Vancouver History Blog

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Vancouver’s Royal Theatre bombing, 1933

[By Lani Russwurm] An early morning explosion on 20 March 1933 rocked the 100 block of East Hastings Street. A bomb had been placed beside the ticket booth of the Royal Theatre, and the blast shattered windows a half a block away. Miraculously, no one was seriously hurt. The case was never solved, but was likely the work of the American mafia. Read on to find out more about this strange and violent episode in Vancouver’s past!

View of the damage to the Royal Theatre taken from the Maple Hotel across the street, March 1933. Photo courtesy Vancouver Public Library #9116.

View of the damage to the Royal Theatre taken from the Maple Hotel across the street, March 1933. Photo courtesy Vancouver Public Library #9116.

The theatre manager and his wife, Mr. and Mrs. Walter P Nichols, were inside when the bomb went off. They were temporarily deafened and in shock, but otherwise uninjured in the blast. Nichols told police he knew of no one who might do such a thing. Some speculated that it might have something to do with the Workers Unity League, a Communist labour organization that held a celebration commemorating the Paris Commune in the theatre the night before. The police, however, found no evidence that the bombing was connected to the reds.

The bombed out Royal Theatre in March 1933. Photo by Stuart Thomson, Vancouver Public Library #9116B.

The bombed out Royal Theatre in March 1933. Photo by Stuart Thomson, Vancouver Public Library #9116B.

Beside frazzled nerves, the only injury from the blast was a bartender who had to get stitches after the plate glass window shattered in the Regent Hotel next door. Windows were also shattered in the nearby Balmoral Hotel, Hotel Maple, and the Dawson Building. Historian Tom Carter recalls hearing the story from his grandfather, who owned a café across the street. “Part of the ticket office flew across Hastings Street into my grandfather’s café,” he says. “He came to work that morning. It was really quiet – eerily quiet. All of Hastings Street was covered in glass.”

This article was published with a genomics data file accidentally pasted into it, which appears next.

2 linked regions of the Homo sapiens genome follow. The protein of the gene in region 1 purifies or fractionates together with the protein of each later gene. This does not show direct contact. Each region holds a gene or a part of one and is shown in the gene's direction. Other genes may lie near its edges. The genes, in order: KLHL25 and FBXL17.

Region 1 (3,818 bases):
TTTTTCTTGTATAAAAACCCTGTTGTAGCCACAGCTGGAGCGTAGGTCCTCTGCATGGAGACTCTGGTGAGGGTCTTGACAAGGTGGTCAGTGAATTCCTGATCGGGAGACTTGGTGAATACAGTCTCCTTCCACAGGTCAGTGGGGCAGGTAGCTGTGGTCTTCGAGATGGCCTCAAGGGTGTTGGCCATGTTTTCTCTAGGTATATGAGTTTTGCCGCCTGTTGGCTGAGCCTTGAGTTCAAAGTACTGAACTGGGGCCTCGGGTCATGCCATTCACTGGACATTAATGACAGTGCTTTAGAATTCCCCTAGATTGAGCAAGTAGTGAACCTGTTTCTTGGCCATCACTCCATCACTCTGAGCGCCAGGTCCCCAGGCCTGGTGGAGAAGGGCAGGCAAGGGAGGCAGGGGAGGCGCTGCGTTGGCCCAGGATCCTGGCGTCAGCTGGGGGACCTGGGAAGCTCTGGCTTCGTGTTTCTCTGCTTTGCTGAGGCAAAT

Damage to the Royal Theatre, March 1933. Photo by Stuart Thomson, Vancouver Public Library #9116A.

Damage to the Royal Theatre, March 1933. Photo by Stuart Thomson, Vancouver Public Library #9116A.

While the case was never solved, it was a violent time in the theatre business. The previous year, someone attempted to assassinate Wally Woolridge, a projectionist at the Colonial Theatre, with a car bomb that blew him 20 feet in the air. The mob was trying to take over the International Alliance of Theatrical Stage Employees (IATSE). A colleague of Woolridge’s said at the time of the car bomb that  “there is no doubt that this is not just a local affair. It’s all a part of the bombings and intimidation campaign which has been waged against members of the union down south. Like that Los Angeles bombing a few weeks ago, for example.” The Royal Theatre suffered several stink bomb attacks in the weeks before the attempt on Woolridge’s life. After the Royal Theatre bombing, police similarily concluded”that the outrage was perpetrated by interests outside Vancouver, racketeering influences which have been employed before now in the United States, in labor disputes,” according to the Vancouver Sun.

Mobster Willie "the Pimp" Bioff.

Mobster Willie “the Pimp” Bioff.

Around the time of the Royal Theatre bombing, Willie “the Pimp” Bioff was engaging in a terror campaign to take over IATSE on behalf of the Chicago mob. Eventually they succeeded, and successfully extorted millions of dollars from Hollywood studios fearful of labour disruptions that could’ve cost them many more millions in losses. Bioff himself died in a car bomb in 1955, allegedly for being a rat.

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